Imagine your mother, sister, daughter, partner, or friend is walking down the street and someone—a complete stranger—gropes, whistles or makes inappropriate comments at them. How would you like it? The answer is simple—you wouldn’t.
This is the constant struggle women and girls alike deal with when they walk down the street to school, to work, to get home. The biggest fear most women and girls have is whether they’d encounter an aggressive guy. One that doesn’t know the meaning of ‘no’. One that doesn’t know the meaning of ‘stop’ or ‘leave me alone’.
Street harassment is a form of sexual harassment, which includes unwanted comments, wolf-whistles, hollering, groping, flashing, and uncomfortable stares. Many still seem to misunderstand that.
It’s frustrating that men and boys do not understand that commenting on my body while I walk home from school is not a compliment. My biggest fear is not heights, spiders, or small spaces, but leaving my home and being approached by men who rip me from my comfort zone and pull me into panic mode.
What most men fear about prison is what most women fear about walking down the street.
We live in an environment where women are killed after not responding positively to catcalling. We live in an environment where 99 percent of women report experiencing street harassment, 57 percent report being grabbed or touched, and 27 percent report being assaulted at least once in public by a stranger.
You cannot say catcalling is a ‘compliment’ when women are being killed for it.
In San Francisco last year, a man stabbed a woman in the face and arm after she responded negatively to street harassment. A high school senior was shot after she and her friends refused to perform oral sex on a man in Florida. A 15-year-old girl was run over and died after she tried getting away from harassers on a bus and a 19-year-old girl was grabbed by a man and assaulted, both in Chicago.
A 29-year-old pregnant woman in Manhattan was run over and killed when men were catcalling her and her friend and they didn’t reply. In California, a runner was stopped and asked by a man in a car if she wanted a ride. When she refused, he ran her over twice and yelled: “F$#& YOU!”
Street harassment is deadly. It’s not a ‘compliment’ and it’s far from ‘no big deal’. It’s not irrational for women and girls to be afraid because chances are, today might be the last time you see me.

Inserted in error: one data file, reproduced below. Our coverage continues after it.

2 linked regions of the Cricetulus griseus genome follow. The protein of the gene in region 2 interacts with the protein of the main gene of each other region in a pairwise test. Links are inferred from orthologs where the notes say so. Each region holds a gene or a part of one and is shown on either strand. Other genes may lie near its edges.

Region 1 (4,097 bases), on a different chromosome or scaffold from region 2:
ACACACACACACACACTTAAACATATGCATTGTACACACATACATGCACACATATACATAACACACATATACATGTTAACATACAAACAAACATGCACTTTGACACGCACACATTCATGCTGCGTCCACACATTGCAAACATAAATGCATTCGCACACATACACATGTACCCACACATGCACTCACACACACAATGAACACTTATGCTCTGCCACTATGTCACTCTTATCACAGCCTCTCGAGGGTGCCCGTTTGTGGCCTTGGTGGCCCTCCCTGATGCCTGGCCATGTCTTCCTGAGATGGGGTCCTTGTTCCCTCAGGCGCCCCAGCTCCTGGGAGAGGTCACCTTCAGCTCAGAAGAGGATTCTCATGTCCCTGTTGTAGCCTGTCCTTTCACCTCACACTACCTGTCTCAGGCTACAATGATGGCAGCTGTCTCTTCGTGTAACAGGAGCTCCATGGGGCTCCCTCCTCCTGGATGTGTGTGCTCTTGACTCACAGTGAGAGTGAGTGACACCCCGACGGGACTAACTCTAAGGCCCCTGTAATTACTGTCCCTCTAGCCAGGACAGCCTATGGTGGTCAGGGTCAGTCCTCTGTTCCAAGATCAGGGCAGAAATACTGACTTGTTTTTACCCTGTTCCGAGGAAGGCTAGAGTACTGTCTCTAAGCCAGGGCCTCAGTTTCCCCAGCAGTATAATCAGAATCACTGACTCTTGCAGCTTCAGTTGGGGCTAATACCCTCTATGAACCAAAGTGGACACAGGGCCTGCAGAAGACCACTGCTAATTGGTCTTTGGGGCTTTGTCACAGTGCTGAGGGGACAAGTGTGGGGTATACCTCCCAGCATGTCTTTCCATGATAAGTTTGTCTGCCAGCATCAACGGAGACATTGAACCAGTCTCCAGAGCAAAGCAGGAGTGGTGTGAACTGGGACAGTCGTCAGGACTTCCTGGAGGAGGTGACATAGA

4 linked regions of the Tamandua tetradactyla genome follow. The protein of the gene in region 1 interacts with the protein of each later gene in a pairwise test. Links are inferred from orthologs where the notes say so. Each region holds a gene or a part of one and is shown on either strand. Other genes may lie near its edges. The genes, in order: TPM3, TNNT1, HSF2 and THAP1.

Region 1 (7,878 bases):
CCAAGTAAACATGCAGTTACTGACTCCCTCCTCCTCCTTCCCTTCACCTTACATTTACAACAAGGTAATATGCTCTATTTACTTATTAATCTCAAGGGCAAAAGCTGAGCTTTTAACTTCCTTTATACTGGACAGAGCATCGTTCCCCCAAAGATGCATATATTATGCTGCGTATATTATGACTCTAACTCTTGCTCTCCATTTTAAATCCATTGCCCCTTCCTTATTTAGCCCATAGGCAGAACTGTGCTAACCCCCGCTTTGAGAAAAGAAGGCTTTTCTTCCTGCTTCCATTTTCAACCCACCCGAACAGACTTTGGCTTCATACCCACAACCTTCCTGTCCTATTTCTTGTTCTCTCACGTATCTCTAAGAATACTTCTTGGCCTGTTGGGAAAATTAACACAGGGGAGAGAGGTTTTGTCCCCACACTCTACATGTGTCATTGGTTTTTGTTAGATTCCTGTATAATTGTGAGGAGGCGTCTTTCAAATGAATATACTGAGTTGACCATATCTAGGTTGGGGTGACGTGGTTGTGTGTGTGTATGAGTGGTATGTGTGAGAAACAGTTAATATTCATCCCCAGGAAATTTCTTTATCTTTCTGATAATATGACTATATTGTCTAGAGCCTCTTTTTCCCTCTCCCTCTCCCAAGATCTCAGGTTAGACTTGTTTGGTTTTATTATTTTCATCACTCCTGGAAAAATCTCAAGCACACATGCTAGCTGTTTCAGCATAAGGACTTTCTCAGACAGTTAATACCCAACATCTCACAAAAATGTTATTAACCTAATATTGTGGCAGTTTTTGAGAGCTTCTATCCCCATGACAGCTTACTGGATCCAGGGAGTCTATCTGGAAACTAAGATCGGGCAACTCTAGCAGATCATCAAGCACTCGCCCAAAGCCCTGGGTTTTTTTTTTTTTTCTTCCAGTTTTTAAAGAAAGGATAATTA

Growing up, it took me a while to realize that the groping, touching, and catcalling wasn’t my fault, but the cost of being a girl in public. Street harassment isn’t an American thing. It doesn’t just happen in the U.S., but all around the world, where it isn’t as safe as the U.S. Even here, women still feel unsafe and alone. Street harassment has become a social norm. We’ve all grown accustomed to it happening on a daily basis.
Oh, a perverted comment on my way to school? Business as usual. You’re following me? I’ll just walk in circles until you decide to leave me alone. You think that it’s a compliment when you whistle, touch and grab me? Think again.
It’s dehumanizing and disrespectful.
I am tired of telling random guys on the street to leave me alone.
From a young age, we are told to walk fifteen feet away from another girl just to be safe. We are told to yell ‘fire’ instead of ‘rape’ because people listen if you yell that instead. We are told not to go out late, or alone and not to wear certain clothing. We are told we are the problem. We’re not. We should be educating everyone not to rape instead of offering sexual assault defense classes to girls.
I’m tired of being told that my beliefs are invalid because “sexism and rape culture is dead”. They aren’t.
I do not spill cold hard facts, but personal experiences. I wake up every day realizing that as soon as I step outside of my house, I am at risk. I am at risk of being harassed on the street, being raped, or being killed because I didn’t respond to the assault in the way the harasser wanted me to.
I am at risk just as your mother, sister, daughter, partner, and a friend are. You may not have invented the world of street harassment and gender-based violence, but you’re living in it. The next time you see someone being harassed, speak up.
Until women and girls feel safe to walk down the street, that is when rape culture and sexism are dead.